US-China trade war: Caught in the crossfire, India may have to stoop to conquer

US President Donald Trump’s animus and grudge is against China with which the United States has had a mind-boggling trade deficit of $375 billion in 2017 what with exports to China at only $130 billion as opposed to the huge import of $505 billion. To Trump, this was infradig, and he vowed, in his Presidential election campaign, to fight this skew with every ounce of energy in his command. He also vowed to fight the Chinese currency manipulation which enabled it to outcompete others besides making Chinese imports cheaper in the USA vis-à-vis domestic production. Yes, Trump’s trade war is against China but as it happens other countries including India are caught in its crossfire.

Or so it seems because there are signs of thaw what with the Indian government going public with an announcement that its proposed hike on import duties on 29 items from the US may be withdrawn if the differences between the two nations are resolved amicably.  It may be recalled India had slapped a retaliatory tariff hike to match the US tariff hike of $240 million a few days ago.

Any threat of tariff hike under the garb of ‘national security’ is a thinly disguised alibi to protect domestic turf.  It is amazing that the US President has been able to get away with this alibi before the World Trade Organisation (WTO) which has to be kept notified of any anti-free trade moves by the member countries.

But then it is common knowledge that the WTO is an effete trade body that countenances weak alibis like national security without batting an eyelid at member states.  It is therefore not amusing to find retaliatory measures by both China and India too have been justified on the same touchstone---national security.  Of course, everybody knows it is only grandstanding.

Representational image. Reuters

Representational image. Reuters

The United States imports consumer electronics, clothing, and machinery from China. A lot of the imports are from US manufacturers that send raw materials to China for low-cost assembly. Once shipped back to the US, they are considered imports.

The US President can only huff and puff because whereas China gets away with what is considered by the US as starvation wages, the US labour considers it infra dig to work at such low wages.  Thus the twin strategy of China has been to undervalue its currency and keep its production cost low so as to outcompete everyone.  Small wonder ‘Made in America’ which should swell the chest of every patriotic American is not to be with ‘Made in China’ a common sight in the US stores.  Peeved, the US government has imposed stiff tariffs on as much as  $30 billion of imports with steel attracting a stiff  25 percent and aluminum 10 percent.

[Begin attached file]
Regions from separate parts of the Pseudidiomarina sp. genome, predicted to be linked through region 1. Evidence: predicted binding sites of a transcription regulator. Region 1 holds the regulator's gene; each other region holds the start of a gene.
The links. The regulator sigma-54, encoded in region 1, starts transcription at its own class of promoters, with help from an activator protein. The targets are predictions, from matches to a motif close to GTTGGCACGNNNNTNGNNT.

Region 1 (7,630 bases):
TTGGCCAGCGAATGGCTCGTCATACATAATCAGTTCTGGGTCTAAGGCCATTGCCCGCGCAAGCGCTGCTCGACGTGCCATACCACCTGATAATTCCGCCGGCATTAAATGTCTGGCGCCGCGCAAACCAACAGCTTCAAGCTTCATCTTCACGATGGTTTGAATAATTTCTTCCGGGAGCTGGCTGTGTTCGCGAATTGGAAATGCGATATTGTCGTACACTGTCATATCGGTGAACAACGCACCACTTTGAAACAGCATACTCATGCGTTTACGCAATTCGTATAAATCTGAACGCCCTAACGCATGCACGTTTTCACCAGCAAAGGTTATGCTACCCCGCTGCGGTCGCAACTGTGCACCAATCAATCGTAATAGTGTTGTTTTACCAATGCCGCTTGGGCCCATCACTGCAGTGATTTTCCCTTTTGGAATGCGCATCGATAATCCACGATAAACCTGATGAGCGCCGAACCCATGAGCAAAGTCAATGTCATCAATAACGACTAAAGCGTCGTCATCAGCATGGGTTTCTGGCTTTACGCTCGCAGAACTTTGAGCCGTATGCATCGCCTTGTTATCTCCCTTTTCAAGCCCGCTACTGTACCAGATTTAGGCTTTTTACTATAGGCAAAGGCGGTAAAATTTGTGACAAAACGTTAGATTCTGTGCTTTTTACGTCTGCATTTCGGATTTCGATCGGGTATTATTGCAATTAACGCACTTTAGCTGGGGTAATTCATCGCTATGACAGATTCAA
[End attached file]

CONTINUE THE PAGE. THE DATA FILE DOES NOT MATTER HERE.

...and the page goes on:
Reverting to India, as many as 3,500 Indian products from sectors such as chemicals and engineering get duty free access to the US market under the Generalised scheme of preferences  (GSP) introduced in 1976.  But with one stroke of petulance, the US undid it a few days ago.  Mercifully, there is a hope that when passions cool down things will be back to normal.  India is pressing for exemption from high duty imposed by the US on certain steel and aluminum products, resumption of export benefits to certain domestic products under their GSP, greater market access for its products from sectors, including agriculture, automobile, auto components and engineering.

The US will, of course, demand its pound of flesh---greater access to Indian armaments import market as well as to the agricultural products market.  US has a thriving food and food products industry.  Naturally, it is trying to prise open the vast Indian market but that has grave implications for our farmers.  We have to do a fine tightrope walk but with the trade deficit not as high as with China---India has a trade surplus of just $21.2 billion with exports to the US in 2017-18 standing at $47.9 billion, while imports were $26.7 billion. It is not as alarming a situation.  We may have to stoop to conquer.  We were caught in the crossfire but with deft handling we can duck its impact.

(The writer is a senior columnist and tweets @smurlidharan)


Updated Date: Jun 30, 2018 11:42 AM

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